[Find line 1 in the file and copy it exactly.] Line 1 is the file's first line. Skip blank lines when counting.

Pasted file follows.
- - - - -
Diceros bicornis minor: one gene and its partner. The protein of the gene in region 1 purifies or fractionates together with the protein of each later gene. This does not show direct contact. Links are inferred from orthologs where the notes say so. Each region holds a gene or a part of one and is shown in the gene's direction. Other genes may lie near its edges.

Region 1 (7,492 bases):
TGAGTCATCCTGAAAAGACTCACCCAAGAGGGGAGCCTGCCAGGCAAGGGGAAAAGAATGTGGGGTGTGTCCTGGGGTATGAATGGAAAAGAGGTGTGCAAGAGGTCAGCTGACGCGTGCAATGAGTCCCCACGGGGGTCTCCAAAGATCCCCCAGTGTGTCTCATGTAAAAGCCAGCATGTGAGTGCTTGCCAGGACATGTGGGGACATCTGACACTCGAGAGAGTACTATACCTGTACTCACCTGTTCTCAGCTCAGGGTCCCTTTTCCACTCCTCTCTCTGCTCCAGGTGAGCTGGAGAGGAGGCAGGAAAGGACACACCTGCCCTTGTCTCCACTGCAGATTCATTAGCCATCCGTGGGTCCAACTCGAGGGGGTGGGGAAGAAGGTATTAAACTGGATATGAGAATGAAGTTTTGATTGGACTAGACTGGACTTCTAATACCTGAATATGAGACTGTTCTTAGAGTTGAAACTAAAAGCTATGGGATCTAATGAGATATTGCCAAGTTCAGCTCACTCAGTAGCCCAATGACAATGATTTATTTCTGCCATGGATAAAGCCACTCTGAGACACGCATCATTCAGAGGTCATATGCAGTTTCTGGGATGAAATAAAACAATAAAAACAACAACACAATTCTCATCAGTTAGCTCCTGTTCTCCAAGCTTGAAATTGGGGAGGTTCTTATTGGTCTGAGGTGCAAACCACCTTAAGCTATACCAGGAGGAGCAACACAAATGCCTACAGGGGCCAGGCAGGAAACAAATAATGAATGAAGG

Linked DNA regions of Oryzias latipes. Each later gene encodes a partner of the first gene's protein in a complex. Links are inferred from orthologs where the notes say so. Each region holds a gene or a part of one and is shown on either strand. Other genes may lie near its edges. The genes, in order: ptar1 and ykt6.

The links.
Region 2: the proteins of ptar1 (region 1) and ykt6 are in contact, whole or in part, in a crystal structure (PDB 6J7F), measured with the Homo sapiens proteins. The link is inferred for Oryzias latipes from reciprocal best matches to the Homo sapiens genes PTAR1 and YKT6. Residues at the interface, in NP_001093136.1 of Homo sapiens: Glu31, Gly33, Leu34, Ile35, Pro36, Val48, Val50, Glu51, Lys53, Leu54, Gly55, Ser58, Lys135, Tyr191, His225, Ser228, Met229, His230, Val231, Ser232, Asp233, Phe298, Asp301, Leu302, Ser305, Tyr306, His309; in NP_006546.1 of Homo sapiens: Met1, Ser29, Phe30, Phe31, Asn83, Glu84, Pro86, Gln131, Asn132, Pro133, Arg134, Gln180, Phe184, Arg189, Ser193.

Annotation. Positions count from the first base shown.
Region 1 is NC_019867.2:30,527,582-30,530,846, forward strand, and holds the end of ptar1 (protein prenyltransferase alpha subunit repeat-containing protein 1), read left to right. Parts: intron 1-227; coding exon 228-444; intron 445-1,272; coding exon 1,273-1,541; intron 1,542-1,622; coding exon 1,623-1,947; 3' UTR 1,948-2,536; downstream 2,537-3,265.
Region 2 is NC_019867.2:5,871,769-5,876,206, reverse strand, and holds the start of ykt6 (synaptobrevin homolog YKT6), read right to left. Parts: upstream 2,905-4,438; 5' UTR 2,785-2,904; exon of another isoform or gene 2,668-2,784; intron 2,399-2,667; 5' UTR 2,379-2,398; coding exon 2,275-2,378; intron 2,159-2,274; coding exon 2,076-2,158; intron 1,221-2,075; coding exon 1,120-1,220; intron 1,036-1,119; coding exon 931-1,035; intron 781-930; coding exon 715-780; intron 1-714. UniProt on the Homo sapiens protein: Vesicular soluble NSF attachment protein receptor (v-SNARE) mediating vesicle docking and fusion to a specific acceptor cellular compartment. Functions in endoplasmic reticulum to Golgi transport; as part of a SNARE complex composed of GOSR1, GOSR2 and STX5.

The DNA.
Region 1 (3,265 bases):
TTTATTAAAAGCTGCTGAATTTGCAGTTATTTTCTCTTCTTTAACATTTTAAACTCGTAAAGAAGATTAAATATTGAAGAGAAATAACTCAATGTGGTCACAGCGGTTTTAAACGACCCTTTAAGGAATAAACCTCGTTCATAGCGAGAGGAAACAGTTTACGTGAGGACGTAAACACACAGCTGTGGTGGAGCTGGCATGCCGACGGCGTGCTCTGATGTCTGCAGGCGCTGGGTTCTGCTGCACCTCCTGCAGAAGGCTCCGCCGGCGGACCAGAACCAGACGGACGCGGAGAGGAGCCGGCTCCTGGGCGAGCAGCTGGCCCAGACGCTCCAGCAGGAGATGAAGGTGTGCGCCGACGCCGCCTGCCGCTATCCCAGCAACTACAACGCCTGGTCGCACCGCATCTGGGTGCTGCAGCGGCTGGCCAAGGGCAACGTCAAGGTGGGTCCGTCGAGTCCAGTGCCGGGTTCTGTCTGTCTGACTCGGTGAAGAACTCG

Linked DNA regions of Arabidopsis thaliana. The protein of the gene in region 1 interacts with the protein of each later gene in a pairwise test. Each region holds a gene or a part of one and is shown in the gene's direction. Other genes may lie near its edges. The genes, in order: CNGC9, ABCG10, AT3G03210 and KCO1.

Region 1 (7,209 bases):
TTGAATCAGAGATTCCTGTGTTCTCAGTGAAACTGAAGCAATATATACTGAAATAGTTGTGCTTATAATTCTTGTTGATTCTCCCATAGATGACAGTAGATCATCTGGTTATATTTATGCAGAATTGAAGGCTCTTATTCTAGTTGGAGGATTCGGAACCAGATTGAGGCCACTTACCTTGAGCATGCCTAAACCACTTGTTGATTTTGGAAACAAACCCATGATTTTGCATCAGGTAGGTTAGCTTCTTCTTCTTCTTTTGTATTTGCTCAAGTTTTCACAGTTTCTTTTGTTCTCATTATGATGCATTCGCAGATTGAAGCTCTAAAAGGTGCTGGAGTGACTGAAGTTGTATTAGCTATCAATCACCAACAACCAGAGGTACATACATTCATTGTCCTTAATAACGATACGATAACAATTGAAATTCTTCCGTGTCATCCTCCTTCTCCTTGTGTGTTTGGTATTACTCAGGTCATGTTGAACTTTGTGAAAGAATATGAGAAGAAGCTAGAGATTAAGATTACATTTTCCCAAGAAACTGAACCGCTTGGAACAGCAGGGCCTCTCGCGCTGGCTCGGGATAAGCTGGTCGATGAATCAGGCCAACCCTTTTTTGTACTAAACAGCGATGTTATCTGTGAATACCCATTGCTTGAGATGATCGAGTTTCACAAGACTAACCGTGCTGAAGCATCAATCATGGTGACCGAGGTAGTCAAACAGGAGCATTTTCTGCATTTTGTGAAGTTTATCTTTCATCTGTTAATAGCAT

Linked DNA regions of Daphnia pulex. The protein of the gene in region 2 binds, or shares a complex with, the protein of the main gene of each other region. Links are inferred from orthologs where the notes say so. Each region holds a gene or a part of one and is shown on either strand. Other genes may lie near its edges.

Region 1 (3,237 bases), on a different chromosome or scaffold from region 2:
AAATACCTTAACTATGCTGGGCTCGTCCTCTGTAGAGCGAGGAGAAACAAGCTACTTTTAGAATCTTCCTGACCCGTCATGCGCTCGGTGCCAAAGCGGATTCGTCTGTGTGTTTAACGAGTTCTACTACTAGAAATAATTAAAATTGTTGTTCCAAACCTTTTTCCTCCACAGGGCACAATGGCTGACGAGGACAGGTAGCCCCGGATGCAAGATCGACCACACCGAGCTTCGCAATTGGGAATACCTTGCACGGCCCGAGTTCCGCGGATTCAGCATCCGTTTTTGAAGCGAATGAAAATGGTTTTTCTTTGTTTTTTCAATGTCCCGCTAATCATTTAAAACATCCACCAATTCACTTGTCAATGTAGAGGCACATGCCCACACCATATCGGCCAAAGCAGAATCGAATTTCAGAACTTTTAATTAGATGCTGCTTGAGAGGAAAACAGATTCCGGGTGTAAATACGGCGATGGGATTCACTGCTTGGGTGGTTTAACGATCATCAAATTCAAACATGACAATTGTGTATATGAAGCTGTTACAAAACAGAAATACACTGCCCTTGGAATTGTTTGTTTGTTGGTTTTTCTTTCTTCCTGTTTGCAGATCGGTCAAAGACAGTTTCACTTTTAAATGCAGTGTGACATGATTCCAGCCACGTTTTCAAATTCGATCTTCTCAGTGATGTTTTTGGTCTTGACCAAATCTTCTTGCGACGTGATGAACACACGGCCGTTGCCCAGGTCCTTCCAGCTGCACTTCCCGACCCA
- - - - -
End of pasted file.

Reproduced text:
Diceros bicornis minor: one gene and its partner. The protein of the gene in region 1 purifies or fractionates together with the protein of each later gene. This does not show direct contact. Links are inferred from orthologs where the notes say so. Each region holds a gene or a part of one and is shown in the gene's direction. Other genes may lie near its edges.